Following months of unrest and bloodshed in the Sudanese streets, a critical power-sharing agreement was signed on August 17 between the Transitional Military Council (TMC) and the civilian opposition alliance–better known as the Forces of Freedom and Change (FFC). The agreement has established a transitional council with 6 civilian and 5 military leaders, who will rotate the leadership of the council during the transitional period. The military will run the transitional council for 21 months and the FFC will run it for the following 18 months. This agreement will allow the FFC to be in control of the transitional government—with the exception of the interior and defense ministers. The FFC will have a two-thirds majority in parliament in addition to appointing the prominent economist Abdullah Hamdok, as the first civilian prime minister since Omar al-Bashir took power in 1989.
The agreement represents a way forward for Sudan, but also presents a number of challenges for the FFC—namely maintaining its support among the Sudanese public. Simply sharing power may invite greater criticism upon the FFC and ‘guilt-by-association’ from the public. For example, the TMC enforced an internet and communications blackout to limit media flow out of Sudan to block coverage of human rights violations committed by Rapid Support Forces (RSF) across the country. The return of internet services flooded the internet with viral videos of the brutal crackdown on June 3rd in front of the military headquarters in Khartoum, which has increased resentment of the TMC among the Sudanese public. Suddenly, in the aftermath of the power-sharing agreement, the public was exposed to the hundreds killed, injured, or raped by the forces of the TMC. If the FFC decides to grant TMC members immunity from these human rights violations—as it may be pressured to do during the transition–it risks losing support from the Sudanese public and therefore its legitimacy as a governing body.
This is of particular concern given that the FFC based its legitimacy as civilian representation through local and international campaigns to expose the military’s atrocities, by organizing mass civil disobedience, and by advocating for justice for the victims of the brutal crackdown in Khartoum. The FFC’s massive support base of millions of Sudanese people has demonstrated its power to the military’s regional backers.
Nevertheless, the FFC is both more constrained in its power than the TMC and more likely to be held accountable for the road bumps ahead due to the strong expectations of the Sudanese public. With the political agreement signed, the FFC may face a major political rift due to the lack of consensus among its factions. Most notably, the FFC has already lost the support of the Sudanese Revolutionary Front, which includes the Justice and Equality Movement, rebel movements in South Kordofan and the Blue Nile states, and the Sudan Liberation Movement.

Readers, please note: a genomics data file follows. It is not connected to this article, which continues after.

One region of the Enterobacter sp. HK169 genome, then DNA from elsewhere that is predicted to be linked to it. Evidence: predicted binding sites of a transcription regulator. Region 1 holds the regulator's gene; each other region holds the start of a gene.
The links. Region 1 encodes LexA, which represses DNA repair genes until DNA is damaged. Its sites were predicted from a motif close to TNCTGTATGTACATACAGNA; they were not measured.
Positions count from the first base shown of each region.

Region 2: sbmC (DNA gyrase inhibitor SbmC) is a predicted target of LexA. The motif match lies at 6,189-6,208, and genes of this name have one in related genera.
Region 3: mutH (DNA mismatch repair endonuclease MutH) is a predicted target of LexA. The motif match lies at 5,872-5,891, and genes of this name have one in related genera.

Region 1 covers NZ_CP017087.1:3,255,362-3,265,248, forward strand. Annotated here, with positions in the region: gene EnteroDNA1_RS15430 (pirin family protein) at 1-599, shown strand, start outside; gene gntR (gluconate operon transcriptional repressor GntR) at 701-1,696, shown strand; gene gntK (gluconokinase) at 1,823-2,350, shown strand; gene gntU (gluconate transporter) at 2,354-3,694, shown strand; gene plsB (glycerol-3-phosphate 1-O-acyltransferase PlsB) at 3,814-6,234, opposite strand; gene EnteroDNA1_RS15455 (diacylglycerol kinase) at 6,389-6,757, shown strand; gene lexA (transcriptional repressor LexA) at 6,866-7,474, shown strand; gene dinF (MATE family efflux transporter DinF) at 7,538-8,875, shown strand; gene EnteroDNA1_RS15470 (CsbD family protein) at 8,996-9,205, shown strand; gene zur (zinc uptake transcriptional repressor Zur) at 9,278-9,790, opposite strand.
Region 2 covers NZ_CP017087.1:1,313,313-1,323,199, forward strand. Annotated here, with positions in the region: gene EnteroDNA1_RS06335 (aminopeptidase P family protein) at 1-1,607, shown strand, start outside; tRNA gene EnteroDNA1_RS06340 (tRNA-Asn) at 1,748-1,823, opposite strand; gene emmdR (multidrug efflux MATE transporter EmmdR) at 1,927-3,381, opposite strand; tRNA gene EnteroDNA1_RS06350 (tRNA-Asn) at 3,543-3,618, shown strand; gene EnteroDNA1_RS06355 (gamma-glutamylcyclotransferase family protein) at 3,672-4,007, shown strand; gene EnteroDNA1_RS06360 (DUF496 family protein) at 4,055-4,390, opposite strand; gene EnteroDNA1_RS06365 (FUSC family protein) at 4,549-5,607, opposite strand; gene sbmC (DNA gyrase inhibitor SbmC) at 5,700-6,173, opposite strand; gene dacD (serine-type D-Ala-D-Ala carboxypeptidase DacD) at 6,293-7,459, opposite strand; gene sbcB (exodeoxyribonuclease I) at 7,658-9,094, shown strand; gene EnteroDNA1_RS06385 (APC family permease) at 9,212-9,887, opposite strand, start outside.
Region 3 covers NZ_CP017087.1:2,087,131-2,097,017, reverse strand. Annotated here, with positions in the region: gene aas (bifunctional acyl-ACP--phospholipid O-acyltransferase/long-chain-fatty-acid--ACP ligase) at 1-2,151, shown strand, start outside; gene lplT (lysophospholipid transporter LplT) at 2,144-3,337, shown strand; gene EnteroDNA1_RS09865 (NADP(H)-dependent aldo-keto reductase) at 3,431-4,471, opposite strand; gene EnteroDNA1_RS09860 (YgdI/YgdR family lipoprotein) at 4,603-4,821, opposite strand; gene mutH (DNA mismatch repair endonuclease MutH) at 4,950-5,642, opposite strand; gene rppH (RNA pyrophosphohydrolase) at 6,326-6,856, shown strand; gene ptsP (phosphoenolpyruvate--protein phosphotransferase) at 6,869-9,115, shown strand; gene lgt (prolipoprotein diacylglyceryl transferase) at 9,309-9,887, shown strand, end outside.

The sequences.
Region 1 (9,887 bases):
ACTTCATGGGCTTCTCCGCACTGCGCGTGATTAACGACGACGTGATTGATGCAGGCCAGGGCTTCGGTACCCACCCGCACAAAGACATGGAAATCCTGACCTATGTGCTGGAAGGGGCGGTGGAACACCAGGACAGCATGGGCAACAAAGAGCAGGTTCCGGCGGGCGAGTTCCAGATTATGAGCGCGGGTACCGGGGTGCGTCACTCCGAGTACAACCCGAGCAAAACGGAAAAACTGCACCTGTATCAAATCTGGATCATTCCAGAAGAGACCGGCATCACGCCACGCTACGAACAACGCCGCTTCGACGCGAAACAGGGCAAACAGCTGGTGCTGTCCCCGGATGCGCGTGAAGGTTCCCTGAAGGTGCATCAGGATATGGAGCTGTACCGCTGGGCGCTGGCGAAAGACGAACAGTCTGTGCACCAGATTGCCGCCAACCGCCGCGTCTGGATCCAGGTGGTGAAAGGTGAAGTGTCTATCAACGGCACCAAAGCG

These groups rejected the power-sharing agreement, claiming that they had previously reached an agreement with the FFC in Addis Ababa to integrate their paramilitary units and militias into the Sudanese military and to reach a final power-sharing agreements with the central government in Khartoum. The subsequent exclusion of these military groups will pose a major threat to the democratic transition in Sudan and the credibility of the FFC.
Given the potential threats, the FFC needs the support of the international community, and more specifically the United States, to pressure for a successful peaceful transition towards the civilian government in Sudan. Washington should link the transition towards democracy with the removal of Sudan as a designated State Sponsor of Terrorism.
The United States has specifically designated former Sudan’s National Intelligence and Security Service director Salah Gosh for his involvement in “gross violations of human rights.” The United States must expand on this by threatening to impose sanctions on prominent Sundanese military leaders implicated in human rights violations—including the TMC chairman General Abdel Fattah Abdelrahman Burhan as well as the paramilitary Rapid Support Forces (RSF) and its leader General Mohamed Hamdan Dagalo Hemedti. Most notably, this action will showcase the United States and the international community's commitment to a smooth democratic transition from the TMC leadership, and helping to curb any ambitions of RSF leader General Hemediti to spoil the current agreement between the TMC and the FFC.
Sanctions will also deter the Sudanese military and the RSF from committing further human rights violations, which could lead to widespread unrest in Sudan. And concrete actions against human rights violators in Sudan could also signal that regional powers should limit their support, which the TMC and RSF have enjoyed since ousting President Omar Al-Bashir.
The FFC is currently a dominant force in Sudanese politics and has succeeded in mobilizing the Sudanese public behind its demands. To reap maximum benefits from the power-sharing agreement with the TMC, the FFC should not align itself with the TMC by providing any sort of legal protection or it risks losing support among Sudanese protestors and other FFC bodies. However, the FFC should not be assumed to be powerful enough to tackle these issues alone. To ensure a smooth democratic transition, the United States and members of the international community must help Sudan exert pressure on the TMC and RSF. A mishandling of this opportunity could result in widespread atrocities, a resurgence of Islamist groups, and a massive flow of refugees in to the surrounding countries. It is important to approach this situation with caution, as a failed democratic transition could bring continued atrocities as Sudan faces a critical juncture in its history.